|In the gym
||At the crag
||Do this instead
|Loud music fuels your climbing session.
||Loud music may disrupt others trying to enjoy the outdoors, including landowners.
||Leave the speakers at home or at least turn them off when others are nearby.
|Lowering off the top anchors is the norm.
||Top anchors may not be regularly monitored for wear.
||Minimize impact on top anchors when lowering.
|Gym staff clean up chalk spills, and provide trash cans for bar wrappers and discarded finger tape.
||Chalk spills and trash are your responsibility.
||Clean up after yourself and pack out your trash.
|You stash your pack and unused gear in a locker.
||Sprawling gear can crush plant lift, trample sensitive soil, and disturb other climbing parties.
||Be aware of where you’re dropping your gear and contain it as much as possible.
|Fixed draws on lead routes are standard.
||Landowners may not appreciate the visual impact of fixed draws.
||Know the rules before you go, and don’t leave draws on your project unless they are allowed.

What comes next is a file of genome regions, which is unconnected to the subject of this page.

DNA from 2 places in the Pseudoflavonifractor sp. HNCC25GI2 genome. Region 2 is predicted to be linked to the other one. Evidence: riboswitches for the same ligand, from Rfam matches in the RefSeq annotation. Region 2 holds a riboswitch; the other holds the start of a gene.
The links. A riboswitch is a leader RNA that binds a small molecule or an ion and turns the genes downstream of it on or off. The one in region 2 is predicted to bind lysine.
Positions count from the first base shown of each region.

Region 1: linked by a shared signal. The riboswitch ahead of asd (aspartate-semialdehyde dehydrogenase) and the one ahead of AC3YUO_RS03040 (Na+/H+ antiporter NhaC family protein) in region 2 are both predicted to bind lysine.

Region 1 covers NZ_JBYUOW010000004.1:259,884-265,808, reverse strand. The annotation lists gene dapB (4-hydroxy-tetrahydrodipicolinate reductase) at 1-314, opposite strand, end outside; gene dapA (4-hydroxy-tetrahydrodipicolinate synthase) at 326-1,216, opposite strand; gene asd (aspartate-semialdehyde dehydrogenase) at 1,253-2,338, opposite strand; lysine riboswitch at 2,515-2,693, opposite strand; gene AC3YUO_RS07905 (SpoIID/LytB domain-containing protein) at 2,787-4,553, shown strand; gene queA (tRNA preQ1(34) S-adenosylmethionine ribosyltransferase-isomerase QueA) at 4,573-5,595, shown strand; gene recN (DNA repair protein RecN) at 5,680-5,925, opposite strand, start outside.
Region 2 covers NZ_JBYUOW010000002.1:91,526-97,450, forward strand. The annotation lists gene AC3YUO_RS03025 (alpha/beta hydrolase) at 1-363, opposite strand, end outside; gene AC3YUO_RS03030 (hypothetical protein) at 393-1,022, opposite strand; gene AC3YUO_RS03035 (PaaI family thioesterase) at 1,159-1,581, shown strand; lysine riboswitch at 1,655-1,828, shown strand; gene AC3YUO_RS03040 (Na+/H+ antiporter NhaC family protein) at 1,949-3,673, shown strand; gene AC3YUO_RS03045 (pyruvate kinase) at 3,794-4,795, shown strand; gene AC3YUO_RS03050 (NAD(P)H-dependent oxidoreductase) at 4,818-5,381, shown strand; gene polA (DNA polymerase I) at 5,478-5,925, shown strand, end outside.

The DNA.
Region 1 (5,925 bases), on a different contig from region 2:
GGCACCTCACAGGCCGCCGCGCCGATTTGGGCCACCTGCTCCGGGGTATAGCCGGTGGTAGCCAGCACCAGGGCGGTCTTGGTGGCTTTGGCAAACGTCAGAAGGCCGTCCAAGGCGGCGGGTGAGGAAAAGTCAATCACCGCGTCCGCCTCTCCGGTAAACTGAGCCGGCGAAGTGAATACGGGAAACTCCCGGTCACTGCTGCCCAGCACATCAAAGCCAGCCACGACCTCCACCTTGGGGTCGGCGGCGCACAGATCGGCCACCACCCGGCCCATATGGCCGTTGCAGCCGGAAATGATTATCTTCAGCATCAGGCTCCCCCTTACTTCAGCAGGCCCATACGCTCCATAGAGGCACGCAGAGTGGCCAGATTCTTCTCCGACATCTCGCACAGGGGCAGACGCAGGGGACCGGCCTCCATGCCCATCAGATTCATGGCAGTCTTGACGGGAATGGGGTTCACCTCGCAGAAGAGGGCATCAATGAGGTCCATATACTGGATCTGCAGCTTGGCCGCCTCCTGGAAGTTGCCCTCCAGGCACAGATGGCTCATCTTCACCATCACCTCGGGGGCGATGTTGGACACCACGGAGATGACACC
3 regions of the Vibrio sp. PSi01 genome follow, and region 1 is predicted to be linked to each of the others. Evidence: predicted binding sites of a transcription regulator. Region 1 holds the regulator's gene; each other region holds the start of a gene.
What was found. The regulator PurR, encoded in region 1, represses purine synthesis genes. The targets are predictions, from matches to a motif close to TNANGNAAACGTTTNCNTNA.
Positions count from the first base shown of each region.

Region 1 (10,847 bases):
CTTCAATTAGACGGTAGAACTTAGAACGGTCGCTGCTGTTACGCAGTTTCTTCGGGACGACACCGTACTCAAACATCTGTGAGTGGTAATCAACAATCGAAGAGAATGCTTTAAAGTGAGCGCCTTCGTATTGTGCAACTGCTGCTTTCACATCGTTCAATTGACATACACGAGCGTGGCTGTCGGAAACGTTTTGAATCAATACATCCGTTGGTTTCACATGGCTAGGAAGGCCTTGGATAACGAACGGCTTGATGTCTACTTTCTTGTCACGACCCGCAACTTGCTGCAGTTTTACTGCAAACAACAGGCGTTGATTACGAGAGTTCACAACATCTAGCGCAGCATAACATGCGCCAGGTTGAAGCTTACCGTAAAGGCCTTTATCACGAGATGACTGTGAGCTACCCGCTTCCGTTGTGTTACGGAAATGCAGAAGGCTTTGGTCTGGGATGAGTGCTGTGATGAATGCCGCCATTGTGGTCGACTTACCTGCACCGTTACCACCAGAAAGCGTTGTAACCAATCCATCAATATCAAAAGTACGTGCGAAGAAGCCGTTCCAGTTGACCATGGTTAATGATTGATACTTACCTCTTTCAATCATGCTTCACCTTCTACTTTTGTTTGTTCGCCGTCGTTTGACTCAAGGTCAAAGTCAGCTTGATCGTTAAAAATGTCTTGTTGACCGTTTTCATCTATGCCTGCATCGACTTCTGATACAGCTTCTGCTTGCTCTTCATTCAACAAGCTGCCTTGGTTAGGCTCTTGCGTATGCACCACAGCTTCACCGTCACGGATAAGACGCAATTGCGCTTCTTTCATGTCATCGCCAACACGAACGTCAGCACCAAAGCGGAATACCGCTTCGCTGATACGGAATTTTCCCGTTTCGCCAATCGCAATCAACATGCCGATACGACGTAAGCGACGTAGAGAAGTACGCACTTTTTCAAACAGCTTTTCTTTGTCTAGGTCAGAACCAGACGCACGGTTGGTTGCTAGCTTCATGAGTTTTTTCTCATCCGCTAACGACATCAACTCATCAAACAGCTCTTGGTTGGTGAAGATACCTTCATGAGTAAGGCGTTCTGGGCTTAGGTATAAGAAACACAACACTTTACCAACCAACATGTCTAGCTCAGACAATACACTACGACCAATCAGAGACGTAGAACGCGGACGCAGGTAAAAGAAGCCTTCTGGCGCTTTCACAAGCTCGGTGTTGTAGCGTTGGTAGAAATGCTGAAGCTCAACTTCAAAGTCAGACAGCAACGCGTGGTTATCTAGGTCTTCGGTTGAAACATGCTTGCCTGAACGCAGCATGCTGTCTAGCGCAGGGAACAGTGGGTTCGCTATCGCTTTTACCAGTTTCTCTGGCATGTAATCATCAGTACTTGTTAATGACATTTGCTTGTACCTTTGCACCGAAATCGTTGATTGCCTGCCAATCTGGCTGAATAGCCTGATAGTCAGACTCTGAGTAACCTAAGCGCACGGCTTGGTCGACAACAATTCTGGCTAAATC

|You do your business in the bathroom.
||You do your business in the wild.
||The best methods for human waste disposal vary depending on what kind of environment you’re climbing in. Know before you go: ontarioallianceofclimbers.ca/poop/.
|Climbing in large groups is no big deal.
||Climbing in large groups is not always appropriate, especially when the crag is crowded or in areas where access is sensitive.
||Stay low profile—climb in pairs at crowded crags and in areas where access is sensitive.
|Gyms implement rules and standards to encourage safety, but it’s the climber’s responsibility to double check gear and partners.
||The great outdoors contains many natural elements that can create hazardous situations, and it’s the climber’s responsibility to manage those hazards.
||Climbing is inherently dangerous inside and outside. Be aware, find a mentor, and double check your gear and your partners every time.